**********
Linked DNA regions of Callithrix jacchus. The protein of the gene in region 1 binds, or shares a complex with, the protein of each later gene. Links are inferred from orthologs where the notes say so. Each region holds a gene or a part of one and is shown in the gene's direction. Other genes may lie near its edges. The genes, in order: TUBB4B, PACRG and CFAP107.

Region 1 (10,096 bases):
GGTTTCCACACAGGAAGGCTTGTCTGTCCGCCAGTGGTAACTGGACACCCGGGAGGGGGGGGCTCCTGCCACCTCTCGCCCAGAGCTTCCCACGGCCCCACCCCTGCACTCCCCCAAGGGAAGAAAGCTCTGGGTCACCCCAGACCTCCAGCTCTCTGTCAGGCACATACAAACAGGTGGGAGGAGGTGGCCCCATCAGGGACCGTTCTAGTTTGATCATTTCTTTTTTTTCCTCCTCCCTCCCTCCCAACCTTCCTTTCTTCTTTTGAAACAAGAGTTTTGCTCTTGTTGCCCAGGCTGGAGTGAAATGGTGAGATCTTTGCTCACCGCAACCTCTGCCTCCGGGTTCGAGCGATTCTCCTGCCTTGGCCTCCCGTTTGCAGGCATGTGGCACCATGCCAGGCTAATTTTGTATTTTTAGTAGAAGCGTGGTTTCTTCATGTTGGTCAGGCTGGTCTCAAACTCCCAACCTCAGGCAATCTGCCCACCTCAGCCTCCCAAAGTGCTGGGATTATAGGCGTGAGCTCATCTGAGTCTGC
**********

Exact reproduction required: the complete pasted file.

Linked DNA regions of Callithrix jacchus. The protein of the gene in region 1 binds, or shares a complex with, the protein of each later gene. Links are inferred from orthologs where the notes say so. Each region holds a gene or a part of one and is shown in the gene's direction. Other genes may lie near its edges. The genes, in order: TUBB4B, PACRG and CFAP107.

Region 1 (10,096 bases):
GGTTTCCACACAGGAAGGCTTGTCTGTCCGCCAGTGGTAACTGGACACCCGGGAGGGGGGGGCTCCTGCCACCTCTCGCCCAGAGCTTCCCACGGCCCCACCCCTGCACTCCCCCAAGGGAAGAAAGCTCTGGGTCACCCCAGACCTCCAGCTCTCTGTCAGGCACATACAAACAGGTGGGAGGAGGTGGCCCCATCAGGGACCGTTCTAGTTTGATCATTTCTTTTTTTTCCTCCTCCCTCCCTCCCAACCTTCCTTTCTTCTTTTGAAACAAGAGTTTTGCTCTTGTTGCCCAGGCTGGAGTGAAATGGTGAGATCTTTGCTCACCGCAACCTCTGCCTCCGGGTTCGAGCGATTCTCCTGCCTTGGCCTCCCGTTTGCAGGCATGTGGCACCATGCCAGGCTAATTTTGTATTTTTAGTAGAAGCGTGGTTTCTTCATGTTGGTCAGGCTGGTCTCAAACTCCCAACCTCAGGCAATCTGCCCACCTCAGCCTCCCAAAGTGCTGGGATTATAGGCGTGAGCTCATCTGAGTCTGC